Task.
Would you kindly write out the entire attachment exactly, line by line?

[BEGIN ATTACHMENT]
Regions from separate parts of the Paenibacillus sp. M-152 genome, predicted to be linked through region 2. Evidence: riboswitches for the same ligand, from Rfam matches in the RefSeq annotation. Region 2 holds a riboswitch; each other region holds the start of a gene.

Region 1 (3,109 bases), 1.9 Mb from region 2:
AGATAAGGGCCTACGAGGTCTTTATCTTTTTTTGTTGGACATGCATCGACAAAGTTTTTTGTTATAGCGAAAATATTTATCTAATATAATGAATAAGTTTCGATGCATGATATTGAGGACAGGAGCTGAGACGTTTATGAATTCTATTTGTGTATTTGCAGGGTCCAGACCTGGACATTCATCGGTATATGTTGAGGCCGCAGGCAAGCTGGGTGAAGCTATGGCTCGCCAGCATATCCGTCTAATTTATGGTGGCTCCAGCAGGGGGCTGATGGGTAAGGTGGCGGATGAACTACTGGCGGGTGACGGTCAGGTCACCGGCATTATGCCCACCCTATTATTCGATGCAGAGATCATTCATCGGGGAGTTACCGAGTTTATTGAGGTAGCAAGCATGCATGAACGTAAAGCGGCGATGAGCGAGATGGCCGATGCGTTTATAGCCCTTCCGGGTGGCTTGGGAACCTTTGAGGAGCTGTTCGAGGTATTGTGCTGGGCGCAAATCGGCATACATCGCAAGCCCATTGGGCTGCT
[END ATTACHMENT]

Regions from separate parts of the Paenibacillus sp. M-152 genome, predicted to be linked through region 2. Evidence: riboswitches for the same ligand, from Rfam matches in the RefSeq annotation. Region 2 holds a riboswitch; each other region holds the start of a gene.

Region 1 (3,109 bases), 1.9 Mb from region 2:
AGATAAGGGCCTACGAGGTCTTTATCTTTTTTTGTTGGACATGCATCGACAAAGTTTTTTGTTATAGCGAAAATATTTATCTAATATAATGAATAAGTTTCGATGCATGATATTGAGGACAGGAGCTGAGACGTTTATGAATTCTATTTGTGTATTTGCAGGGTCCAGACCTGGACATTCATCGGTATATGTTGAGGCCGCAGGCAAGCTGGGTGAAGCTATGGCTCGCCAGCATATCCGTCTAATTTATGGTGGCTCCAGCAGGGGGCTGATGGGTAAGGTGGCGGATGAACTACTGGCGGGTGACGGTCAGGTCACCGGCATTATGCCCACCCTATTATTCGATGCAGAGATCATTCATCGGGGAGTTACCGAGTTTATTGAGGTAGCAAGCATGCATGAACGTAAAGCGGCGATGAGCGAGATGGCCGATGCGTTTATAGCCCTTCCGGGTGGCTTGGGAACCTTTGAGGAGCTGTTCGAGGTATTGTGCTGGGCGCAAATCGGCATACATCGCAAGCCCATTGGGCTGCT